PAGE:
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The Salt Lake Tribune

University of Utah researchers have created a laser beam they would love to shoot into your eye. It is a new kind of test they predict could help detect the leading cause of blindness for people over 65, a disease called age-related macular degeneration. It afflicts more than 13 million older Americans. Physicist Werner Gellermann and ophthalmology assistant professor Paul. S. Bernstein spent the last four years developing a laser system at the university's Moran Eye Center that uses a method called resonance Raman spectroscopy. The test can measure the amount of yellow pigment in the back of the eye that protects people from harmful blue rays, which are part of normal light. "So far, there has been no machine to measure that," said Gellermann, director of the Center for Biomedical Optics at the University of Utah. "That was the challenge." In the back of the eye are two "macular carotenoid pigments" called lutein and zeaxanthin (pronounced "ziazanthin"), spots that block out the blue spectrum of light from entering the retina "like internal sunglasses," Gellerman said. Lutein and zeaxanthin are commonly found in green, leafy vegetables including spinach, broccoli and collard greens and yellow and orange-colored fruit and vegetables like peaches, nectarines and corn. But when a person's pigment levels drop, the result is blurred vision in the center of the eye, while their peripheral vision may remain strong. "You have difficulty reading, driving, and in some cases, have problems seeing faces," said Bernstein, who also is an eye surgeon at the Moran Eye Center. "It's a blurred image no matter how they look at it." Gellerman and Bernstein developed the low-powered argon laser system -- which was built by Utah company National Laser -- to actually shoot a half-second burst of the blue light into the eye. When the laser light shines on the pigments, they glow green, and that green light is reflected back and measured on a spectrometer. The more green light that is detected, the more pigment the person has. A doctor who discovers deficiencies in macular pigment could put the patients on a diet of more vegetables and fruits or give them supplements. "Macular degeneration is a blinding, incurable disease. It's important for people to identify it early to lower the risks," Bernstein said. "It's equivalent to other early detection for glaucoma or heart disease. It's the same reason we get tested for cholesterol early." The team, which received the patent for the device about a year ago, has been conducting two phases of studies using the laser since October. A year-long third phase will launch this summer, and they already have created a startup company, Spectrotech, Inc., to market the device. The development of the laser was financed in part through a grant from the state's Centers of Excellence Program, National Institutes of Health and the National Eye Institute. Caption: Paul Bernstein, is one of the inventors of a new laser technique that detects levels of two pigments in the eye that are necessary to avoid macular degeneration. Steve Wintsch, is a U. of U. physics student. The research is under way at the Moran Eye Center.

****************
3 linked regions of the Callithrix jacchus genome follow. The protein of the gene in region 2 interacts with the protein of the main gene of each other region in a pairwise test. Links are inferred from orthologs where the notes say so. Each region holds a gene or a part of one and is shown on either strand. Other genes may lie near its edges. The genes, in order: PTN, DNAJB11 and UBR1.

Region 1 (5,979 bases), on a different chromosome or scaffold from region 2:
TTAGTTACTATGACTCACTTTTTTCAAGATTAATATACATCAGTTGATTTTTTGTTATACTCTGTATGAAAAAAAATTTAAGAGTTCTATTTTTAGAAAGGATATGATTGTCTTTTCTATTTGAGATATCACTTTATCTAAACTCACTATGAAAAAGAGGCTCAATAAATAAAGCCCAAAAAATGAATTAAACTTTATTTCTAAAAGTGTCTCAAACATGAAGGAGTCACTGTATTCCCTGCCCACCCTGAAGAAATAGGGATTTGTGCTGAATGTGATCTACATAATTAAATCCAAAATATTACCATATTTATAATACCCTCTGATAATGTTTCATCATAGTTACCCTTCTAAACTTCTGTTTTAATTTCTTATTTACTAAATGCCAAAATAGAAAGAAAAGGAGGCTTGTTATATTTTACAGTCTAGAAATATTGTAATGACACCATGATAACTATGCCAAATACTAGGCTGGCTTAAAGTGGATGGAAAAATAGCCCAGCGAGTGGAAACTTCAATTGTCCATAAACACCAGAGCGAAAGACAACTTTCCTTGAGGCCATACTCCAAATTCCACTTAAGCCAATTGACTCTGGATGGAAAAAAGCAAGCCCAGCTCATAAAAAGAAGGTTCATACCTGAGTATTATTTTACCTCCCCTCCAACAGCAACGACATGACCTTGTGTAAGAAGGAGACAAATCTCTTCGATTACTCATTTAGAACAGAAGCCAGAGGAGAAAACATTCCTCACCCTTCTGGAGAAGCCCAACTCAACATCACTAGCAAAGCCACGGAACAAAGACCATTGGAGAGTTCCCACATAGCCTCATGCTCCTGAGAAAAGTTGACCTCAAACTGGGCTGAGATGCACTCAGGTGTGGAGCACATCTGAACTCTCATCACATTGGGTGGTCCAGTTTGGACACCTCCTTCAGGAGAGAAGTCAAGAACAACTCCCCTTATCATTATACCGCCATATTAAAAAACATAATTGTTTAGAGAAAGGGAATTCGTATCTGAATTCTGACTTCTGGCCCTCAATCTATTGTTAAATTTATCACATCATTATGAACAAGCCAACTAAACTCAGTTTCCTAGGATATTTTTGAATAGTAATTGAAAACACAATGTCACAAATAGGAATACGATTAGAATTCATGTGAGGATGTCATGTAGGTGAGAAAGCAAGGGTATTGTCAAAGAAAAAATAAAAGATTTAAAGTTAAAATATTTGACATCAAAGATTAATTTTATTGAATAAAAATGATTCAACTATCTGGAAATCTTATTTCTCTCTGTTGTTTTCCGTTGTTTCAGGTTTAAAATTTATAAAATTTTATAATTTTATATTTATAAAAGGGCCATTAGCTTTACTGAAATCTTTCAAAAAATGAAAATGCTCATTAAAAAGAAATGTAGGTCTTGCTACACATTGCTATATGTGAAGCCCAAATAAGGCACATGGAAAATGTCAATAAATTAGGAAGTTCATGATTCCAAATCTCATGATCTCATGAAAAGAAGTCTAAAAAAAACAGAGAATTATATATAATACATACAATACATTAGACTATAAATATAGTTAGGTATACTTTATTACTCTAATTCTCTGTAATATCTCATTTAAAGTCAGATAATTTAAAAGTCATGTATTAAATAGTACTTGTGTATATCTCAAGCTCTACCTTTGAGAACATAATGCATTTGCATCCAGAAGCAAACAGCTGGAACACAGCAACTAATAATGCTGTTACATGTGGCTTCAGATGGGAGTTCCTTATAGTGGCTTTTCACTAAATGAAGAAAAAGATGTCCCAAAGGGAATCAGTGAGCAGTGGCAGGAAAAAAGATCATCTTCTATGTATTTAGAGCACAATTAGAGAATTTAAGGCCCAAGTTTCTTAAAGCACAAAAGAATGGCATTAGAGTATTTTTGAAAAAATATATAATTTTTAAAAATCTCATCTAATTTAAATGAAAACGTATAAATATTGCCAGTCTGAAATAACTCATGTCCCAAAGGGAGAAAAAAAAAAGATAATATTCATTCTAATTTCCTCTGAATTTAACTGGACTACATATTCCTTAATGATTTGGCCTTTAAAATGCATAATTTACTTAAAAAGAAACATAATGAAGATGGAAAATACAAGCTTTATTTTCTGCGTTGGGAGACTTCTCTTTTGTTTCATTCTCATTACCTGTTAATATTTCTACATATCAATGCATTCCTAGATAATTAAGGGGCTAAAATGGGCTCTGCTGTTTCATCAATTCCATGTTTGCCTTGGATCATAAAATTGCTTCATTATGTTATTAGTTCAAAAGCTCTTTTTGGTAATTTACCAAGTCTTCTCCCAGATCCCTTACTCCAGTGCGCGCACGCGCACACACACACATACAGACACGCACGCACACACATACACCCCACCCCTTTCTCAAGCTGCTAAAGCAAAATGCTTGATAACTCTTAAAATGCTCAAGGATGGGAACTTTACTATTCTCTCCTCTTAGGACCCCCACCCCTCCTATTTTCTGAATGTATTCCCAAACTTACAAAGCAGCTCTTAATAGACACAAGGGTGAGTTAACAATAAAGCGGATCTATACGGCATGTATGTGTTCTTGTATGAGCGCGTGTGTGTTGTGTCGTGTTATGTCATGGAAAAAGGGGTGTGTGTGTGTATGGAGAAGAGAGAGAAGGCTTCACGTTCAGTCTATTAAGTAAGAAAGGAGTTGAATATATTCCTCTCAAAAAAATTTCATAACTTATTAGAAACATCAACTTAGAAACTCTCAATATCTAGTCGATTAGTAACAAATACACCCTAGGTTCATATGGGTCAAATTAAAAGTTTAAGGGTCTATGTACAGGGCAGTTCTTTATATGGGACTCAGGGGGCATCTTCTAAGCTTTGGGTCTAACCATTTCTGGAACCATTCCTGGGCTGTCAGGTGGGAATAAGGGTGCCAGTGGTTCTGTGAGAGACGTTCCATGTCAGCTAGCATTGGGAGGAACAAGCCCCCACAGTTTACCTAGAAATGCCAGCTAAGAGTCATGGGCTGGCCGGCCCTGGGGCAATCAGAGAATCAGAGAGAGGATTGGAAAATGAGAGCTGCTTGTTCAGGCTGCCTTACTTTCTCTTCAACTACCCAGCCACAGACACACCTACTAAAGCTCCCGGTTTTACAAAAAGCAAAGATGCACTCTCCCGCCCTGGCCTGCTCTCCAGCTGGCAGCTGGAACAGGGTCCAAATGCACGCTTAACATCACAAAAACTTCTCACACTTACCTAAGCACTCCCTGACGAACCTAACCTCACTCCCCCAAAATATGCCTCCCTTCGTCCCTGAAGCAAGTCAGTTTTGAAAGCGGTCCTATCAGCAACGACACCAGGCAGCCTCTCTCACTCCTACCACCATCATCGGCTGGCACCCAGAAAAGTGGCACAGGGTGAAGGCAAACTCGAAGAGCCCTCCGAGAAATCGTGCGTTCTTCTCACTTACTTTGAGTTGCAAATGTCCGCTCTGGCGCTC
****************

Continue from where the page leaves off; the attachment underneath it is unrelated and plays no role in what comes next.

Al Hartmann, The Salt Lake Tribune
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